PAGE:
Mental Disorders Predict Physical Disease and Vice Versa

Liam Davenport

December 14, 2016

There is a complex interrelationship between mental disorders and physical diseases such that, in some cases, mental disorders predict the later onset of physical disease and vice versa, new research shows.

In findings that could eventually lead to transdiagnostic therapies, investigators at the University of Basel in Switzerland discovered that, for example, having an affective disorder more than triples the risk for later arthritis and digestive diseases.

The investigators also found that having epilepsy and/or seizures increased the risk for later eating disorders by more than sixfold, and that heart disease predicted the onset of anxiety disorders.

The research is important not only with respect to better scientific understanding of the associations but also because the findings "underline the importance of moving our field forward to better integrate the treatment of mental disorders and physical illness," study investigator Gunther Meinlschmidt, PhD, told Medscape Medical News.

"There have been some efforts in this direction, but we need to push these further and bring in the policy makers to think even harder about what we can do and how to bring together these two still unfortunately rather separate worlds."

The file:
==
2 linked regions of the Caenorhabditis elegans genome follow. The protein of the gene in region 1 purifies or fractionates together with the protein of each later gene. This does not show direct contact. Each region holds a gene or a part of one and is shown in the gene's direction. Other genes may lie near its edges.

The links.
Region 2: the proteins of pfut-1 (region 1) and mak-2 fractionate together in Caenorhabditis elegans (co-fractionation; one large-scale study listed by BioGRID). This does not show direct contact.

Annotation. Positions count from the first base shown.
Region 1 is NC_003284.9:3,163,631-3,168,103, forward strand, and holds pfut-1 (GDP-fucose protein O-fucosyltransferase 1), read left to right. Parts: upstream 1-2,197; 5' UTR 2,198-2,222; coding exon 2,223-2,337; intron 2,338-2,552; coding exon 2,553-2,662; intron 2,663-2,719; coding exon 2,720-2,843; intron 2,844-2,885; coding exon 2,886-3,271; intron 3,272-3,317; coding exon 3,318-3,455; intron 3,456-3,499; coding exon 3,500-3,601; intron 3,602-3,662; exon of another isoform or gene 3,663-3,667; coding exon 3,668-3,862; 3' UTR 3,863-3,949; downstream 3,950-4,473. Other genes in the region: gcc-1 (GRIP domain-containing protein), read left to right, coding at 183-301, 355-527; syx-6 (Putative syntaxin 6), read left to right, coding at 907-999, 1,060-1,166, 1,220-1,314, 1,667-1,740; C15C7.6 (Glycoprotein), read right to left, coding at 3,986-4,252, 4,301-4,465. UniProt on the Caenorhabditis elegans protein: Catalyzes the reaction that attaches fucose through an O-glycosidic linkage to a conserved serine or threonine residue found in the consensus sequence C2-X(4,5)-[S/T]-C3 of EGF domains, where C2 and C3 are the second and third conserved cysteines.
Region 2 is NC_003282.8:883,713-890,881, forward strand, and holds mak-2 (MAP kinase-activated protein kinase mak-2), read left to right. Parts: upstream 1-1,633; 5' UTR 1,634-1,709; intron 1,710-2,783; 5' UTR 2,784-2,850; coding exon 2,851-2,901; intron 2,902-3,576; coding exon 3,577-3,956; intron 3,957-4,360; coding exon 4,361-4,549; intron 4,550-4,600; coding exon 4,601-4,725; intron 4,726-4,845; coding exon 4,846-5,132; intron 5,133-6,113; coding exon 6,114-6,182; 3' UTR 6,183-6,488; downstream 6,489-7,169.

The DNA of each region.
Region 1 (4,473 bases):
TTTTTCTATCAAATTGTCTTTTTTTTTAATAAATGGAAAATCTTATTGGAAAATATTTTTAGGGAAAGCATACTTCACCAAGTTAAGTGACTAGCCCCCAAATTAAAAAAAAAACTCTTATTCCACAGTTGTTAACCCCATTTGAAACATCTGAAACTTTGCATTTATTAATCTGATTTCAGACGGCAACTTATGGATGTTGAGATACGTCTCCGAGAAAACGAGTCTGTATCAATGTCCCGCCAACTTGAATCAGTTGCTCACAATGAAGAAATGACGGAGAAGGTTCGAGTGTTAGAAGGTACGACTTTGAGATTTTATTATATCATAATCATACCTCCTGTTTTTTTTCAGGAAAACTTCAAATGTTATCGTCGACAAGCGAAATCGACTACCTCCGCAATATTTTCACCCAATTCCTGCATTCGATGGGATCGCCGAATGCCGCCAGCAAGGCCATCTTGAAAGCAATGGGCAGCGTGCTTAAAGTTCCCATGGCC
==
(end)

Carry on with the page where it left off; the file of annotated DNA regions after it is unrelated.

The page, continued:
The study was published online November 21 in PLOS ONE.

To examine temporal associations between mental disorders and physical diseases, the researchers studied weighted data from the US National Comorbidity Survey Replication Adolescent Supplement that were collected between 2001 and 2004 on 6483 individuals aged 13 to 18 years.

The presence of lifetime mental disorder was determined using the fully structured World Health Organization Composite International Diagnostic interview, complemented by a self-administered questionnaire that was completed by the participants' parents or guardians.

The majority of the participants (51.24%) were male, aged 13 to 16 years (77.8%), and white (65.55%). With respect to parental education, 58.35% of the parents had received some college education or had graduated from college. The poverty index ratio was >6 in 33.51%.